10. Flaming Gorge. I don’t think any fishing hotspot list would be complete without the mention of Flaming Gorge. You’re likely to catch a wide variety of fish here, including kokanee salmon, lake trout, rainbow trout and smallmouth bass. You could catch brown trout, channel catfish and cutthroat trout, too. Because the Utah portion of the large reservoir is mostly in a canyon, it’s protected from the wind and provides a peaceful angling experience.

9. Scofield Reservoir. Scofield is one of Utah’s most popular trout fisheries, and for good reason. It seems there are always monster fish coming out of this Blue Ribbon fishery. Chris Nilson recently caught the new state record tiger trout from Scofield: 18 pounds, 4 ounces. Scofield is an excellent spot to fish for trout year-round. Shore anglers love the easy access.

Scofield is famous for its monster tiger trout.

8. Starvation Reservoir. This long, deep reservoir is set in a panoramic valley with a view of the south slope of the Uinta Mountains. But this fishery offers more than a picture-perfect backdrop. Anglers come here to catch walleye, yellow perch, smallmouth bass and brown trout. Nearby camp areas make it a good spot for a weekend outing.

7. East Canyon Reservoir. East Canyon is home to two current catch and release record fish: a 29-inch rainbow trout and 31.5-inch cutthroat trout. The big beaches and good fishing make it a fun spot to frequent during warmer months. If you visit this state park, you’re likely to catch rainbow trout and smallmouth bass.

6. Panguitch Lake. Panguitch has long maintained a reputation as one of the best trout producers in the state. It’s also an excellent place to ice fish. In fact, Panguitch is a Piute word meaning big fish. Whether floating, boating or fishing from shore, this lake offers consistently good fishing for large trout in a beautiful mountain setting.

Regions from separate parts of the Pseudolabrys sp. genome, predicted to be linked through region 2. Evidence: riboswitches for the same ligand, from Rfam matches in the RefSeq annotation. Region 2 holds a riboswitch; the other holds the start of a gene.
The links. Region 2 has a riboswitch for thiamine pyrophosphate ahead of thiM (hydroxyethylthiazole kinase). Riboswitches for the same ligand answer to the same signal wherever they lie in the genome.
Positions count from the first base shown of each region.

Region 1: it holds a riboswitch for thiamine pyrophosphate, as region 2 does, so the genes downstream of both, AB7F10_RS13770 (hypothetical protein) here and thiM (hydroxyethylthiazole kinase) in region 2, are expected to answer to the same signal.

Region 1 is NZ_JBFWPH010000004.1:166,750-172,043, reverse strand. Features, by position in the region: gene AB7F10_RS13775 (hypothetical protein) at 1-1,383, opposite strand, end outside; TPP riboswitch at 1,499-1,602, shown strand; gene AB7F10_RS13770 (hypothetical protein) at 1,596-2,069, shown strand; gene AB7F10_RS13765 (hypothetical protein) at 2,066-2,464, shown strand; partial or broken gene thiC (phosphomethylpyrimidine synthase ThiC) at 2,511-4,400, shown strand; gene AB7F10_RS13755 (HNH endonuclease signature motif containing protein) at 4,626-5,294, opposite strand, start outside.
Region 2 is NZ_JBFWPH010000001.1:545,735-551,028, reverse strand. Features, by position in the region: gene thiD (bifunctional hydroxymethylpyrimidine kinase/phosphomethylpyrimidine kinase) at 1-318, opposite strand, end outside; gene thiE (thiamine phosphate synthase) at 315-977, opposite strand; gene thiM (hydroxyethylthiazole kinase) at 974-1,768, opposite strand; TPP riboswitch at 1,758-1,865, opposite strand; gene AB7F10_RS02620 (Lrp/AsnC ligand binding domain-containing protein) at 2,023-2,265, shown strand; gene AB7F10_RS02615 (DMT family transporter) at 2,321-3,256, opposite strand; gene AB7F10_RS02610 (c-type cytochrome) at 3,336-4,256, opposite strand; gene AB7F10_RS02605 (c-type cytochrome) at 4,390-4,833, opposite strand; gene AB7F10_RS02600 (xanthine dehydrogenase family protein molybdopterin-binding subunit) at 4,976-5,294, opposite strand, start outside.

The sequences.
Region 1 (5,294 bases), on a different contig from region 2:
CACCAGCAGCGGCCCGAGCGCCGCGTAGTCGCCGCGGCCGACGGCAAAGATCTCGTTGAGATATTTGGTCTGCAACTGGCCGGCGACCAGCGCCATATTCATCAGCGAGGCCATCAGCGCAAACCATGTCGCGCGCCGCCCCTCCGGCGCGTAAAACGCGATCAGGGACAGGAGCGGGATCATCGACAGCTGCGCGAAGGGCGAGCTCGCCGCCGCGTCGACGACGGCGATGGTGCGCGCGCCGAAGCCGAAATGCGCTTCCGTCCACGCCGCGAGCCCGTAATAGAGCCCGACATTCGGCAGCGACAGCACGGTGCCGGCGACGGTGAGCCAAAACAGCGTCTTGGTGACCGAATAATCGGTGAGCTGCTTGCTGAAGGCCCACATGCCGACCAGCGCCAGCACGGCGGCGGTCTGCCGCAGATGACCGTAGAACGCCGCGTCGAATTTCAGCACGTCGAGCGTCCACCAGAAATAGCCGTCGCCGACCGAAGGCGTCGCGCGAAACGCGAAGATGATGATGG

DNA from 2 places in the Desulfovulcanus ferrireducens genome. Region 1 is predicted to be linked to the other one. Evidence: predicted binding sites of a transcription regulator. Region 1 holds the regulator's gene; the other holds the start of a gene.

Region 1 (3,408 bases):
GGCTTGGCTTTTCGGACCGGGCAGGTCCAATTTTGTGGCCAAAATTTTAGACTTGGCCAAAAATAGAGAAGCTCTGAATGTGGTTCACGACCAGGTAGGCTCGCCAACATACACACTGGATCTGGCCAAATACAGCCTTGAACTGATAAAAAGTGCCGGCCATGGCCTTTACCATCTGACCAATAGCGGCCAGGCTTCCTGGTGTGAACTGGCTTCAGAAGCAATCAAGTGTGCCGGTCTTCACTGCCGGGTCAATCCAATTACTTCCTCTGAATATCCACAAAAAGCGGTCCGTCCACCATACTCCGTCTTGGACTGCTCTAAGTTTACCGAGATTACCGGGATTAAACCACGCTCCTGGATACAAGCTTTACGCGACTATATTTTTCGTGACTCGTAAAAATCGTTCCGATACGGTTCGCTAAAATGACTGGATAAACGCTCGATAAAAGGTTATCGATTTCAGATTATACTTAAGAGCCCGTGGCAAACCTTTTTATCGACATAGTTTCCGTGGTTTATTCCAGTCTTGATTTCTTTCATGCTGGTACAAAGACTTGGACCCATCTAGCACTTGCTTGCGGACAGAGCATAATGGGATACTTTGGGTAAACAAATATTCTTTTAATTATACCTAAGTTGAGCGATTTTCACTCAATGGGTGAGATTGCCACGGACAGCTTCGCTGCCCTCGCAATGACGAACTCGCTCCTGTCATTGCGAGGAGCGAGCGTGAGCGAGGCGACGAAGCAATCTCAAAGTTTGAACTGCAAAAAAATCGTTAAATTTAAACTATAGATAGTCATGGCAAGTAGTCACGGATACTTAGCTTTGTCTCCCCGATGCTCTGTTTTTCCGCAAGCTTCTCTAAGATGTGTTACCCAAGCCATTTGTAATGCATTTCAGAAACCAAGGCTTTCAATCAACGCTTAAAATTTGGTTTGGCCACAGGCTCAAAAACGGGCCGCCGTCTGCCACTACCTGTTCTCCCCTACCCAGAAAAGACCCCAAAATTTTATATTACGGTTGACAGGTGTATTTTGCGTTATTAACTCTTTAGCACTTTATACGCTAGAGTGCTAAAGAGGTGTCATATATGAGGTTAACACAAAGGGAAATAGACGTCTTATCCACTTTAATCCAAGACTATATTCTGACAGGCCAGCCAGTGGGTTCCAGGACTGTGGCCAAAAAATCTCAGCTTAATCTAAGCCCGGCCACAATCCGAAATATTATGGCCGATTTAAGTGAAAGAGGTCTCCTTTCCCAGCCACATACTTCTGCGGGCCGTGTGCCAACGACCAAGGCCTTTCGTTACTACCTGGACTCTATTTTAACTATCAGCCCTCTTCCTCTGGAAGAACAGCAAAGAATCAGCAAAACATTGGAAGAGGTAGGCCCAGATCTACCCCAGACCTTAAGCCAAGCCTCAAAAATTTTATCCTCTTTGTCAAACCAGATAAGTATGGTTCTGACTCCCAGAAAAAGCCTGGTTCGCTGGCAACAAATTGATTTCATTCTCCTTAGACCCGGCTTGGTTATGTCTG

5. Deer Creek Reservoir. Because of its easy access and proximity to the Wasatch Front, Deer Creek is a popular water for Utahns who love to boat and fish. You’re likely to catch a variety of species here, including largemouth bass, rainbow trout, smallmouth bass and walleye. A Deer Creek angler, Roy Montoya, currently holds Utah’s mountain whitefish record: 21.5 inches, and 4 pounds, 12 ounces.

4. Utah Lake. Utah’s largest freshwater lake is home to a variety of fish. At Utah Lake you’ll find channel catfish, bullhead catfish, common carp, black crappie, largemouth bass, white bass and walleye. The fish in the lake are not only diverse — many of them are also large. You can see launch fees and the best ways to access the lake online.

3. Rockport Reservoir. Rockport is a large lake situated on the Weber River between Kamas and Coalville. It’s a popular ice fishing spot, especially for perch enthusiasts looking to catch lots of tasty yellow perch. You’ll also catch rainbow trout, smallmouth bass, brown trout and tiger trout at Rockport.